Several days ago, The Journal of Medical Ethics, which is an international peer-reviewed journal for health professionals and researchers in medical ethics, published a new article by Alberto Giubilini and Francesca Minerva. In this paper, Giubilini and Minerva advance four major lines of argument, regarding the right of societies to abort newly born infants:
- As a society, we have endorsed the moral acceptability of abortion even in circumstances where the fetus’ health is not at risk.
- Because the fetus and the newborn infant both lack cognitive awareness, they do not share the same moral status as actual persons.
- Any potential to develop into an actual person is irrelevant as their current cognitive development does not permit them to understand their own potential and thus they are not capable of experiencing a sense of loss in terms of their own future potential.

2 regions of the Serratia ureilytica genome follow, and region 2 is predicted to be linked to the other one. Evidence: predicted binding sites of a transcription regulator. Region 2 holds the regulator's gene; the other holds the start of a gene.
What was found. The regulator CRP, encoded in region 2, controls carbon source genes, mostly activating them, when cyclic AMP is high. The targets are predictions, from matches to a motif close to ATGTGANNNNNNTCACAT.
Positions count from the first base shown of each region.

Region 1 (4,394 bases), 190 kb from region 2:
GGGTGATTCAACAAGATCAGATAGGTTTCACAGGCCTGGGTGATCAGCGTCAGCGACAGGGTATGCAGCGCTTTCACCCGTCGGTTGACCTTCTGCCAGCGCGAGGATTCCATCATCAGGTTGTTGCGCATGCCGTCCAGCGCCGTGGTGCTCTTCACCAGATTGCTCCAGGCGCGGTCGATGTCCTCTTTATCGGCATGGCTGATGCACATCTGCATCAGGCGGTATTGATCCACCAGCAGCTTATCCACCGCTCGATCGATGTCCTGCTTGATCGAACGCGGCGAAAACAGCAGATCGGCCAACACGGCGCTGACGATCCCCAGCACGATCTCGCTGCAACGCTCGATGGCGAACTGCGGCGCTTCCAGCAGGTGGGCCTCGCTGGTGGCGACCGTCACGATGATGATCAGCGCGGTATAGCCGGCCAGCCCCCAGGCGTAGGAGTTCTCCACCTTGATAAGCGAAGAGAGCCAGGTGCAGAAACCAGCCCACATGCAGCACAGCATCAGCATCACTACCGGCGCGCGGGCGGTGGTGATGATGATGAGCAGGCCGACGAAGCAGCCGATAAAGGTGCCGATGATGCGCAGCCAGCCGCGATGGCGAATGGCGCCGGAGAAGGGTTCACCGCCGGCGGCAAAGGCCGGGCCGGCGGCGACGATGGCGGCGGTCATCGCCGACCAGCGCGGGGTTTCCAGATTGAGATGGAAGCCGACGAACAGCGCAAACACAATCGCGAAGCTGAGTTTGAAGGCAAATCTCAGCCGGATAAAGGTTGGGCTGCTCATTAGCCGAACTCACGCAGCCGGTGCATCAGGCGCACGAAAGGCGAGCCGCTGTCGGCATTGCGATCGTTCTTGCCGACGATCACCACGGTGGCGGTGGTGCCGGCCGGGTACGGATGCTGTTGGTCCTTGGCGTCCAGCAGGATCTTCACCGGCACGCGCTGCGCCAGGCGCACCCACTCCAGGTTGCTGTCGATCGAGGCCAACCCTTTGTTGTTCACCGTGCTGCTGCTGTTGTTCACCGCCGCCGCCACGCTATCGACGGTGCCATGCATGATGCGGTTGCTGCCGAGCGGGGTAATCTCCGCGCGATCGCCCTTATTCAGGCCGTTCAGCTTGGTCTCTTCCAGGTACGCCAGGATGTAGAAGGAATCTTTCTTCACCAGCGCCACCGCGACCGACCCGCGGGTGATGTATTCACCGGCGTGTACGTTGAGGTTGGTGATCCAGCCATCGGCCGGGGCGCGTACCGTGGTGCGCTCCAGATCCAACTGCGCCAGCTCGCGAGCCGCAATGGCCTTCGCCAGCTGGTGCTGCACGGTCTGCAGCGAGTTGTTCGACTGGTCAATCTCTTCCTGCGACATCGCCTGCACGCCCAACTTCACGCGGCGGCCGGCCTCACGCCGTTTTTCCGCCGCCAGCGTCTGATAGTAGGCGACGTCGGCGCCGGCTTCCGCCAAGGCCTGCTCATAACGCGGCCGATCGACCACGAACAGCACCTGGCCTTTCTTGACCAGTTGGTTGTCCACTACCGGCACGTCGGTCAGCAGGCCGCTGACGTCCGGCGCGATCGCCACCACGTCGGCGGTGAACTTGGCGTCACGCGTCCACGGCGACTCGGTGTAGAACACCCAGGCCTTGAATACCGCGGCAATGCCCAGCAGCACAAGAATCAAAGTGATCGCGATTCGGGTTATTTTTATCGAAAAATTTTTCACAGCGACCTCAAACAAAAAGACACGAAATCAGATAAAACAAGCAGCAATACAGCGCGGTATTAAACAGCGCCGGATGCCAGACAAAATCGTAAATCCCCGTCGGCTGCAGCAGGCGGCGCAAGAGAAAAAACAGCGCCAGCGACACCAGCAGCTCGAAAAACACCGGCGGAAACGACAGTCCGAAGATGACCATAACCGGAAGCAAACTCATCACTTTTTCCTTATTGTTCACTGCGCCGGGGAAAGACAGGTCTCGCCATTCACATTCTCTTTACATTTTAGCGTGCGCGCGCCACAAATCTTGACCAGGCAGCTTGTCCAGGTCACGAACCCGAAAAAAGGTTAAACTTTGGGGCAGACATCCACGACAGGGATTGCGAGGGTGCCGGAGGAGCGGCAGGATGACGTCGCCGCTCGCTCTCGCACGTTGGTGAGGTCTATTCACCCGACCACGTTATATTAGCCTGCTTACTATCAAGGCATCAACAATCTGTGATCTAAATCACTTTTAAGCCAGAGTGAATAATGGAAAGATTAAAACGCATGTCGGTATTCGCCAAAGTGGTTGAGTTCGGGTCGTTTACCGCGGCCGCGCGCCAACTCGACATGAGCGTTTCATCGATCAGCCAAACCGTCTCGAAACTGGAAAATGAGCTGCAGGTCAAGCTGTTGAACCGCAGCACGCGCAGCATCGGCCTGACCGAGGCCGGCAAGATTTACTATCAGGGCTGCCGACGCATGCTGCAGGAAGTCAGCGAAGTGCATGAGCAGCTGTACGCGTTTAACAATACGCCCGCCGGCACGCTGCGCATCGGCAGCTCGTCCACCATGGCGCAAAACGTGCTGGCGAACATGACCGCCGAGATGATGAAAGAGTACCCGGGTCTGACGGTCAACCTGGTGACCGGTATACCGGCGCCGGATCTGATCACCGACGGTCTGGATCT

- Adoption is “not always in the best interest of actual people.”
Therefore, Giubilini and Minerva find themselves in the position of advocating a stance long held by highly influential Peter Singer, who is most famous for once having argued:
“Human babies are not born self-aware or capable of grasping that they exist over time. They are not persons. Therefore, the life of a newborn is of less value than the life of a pig, a dog, or a chimpanzee.”
So what do you think? Is there a moral difference between aborting a fetus in utero and taking the life of a newborn infant? And if so, what is that difference?
 Peter Singer is an animal rights activist who serves as the Ira W. DeCamp Professor of Bioethics at Princeton University and the Laureate Professor at the Centre for Applied Philosophy and Public Ethics at the University of Melbourne.
 Singer, Peter, Practical Ethics (Cambridge University Press, London: 2011). This book was first published in 1979.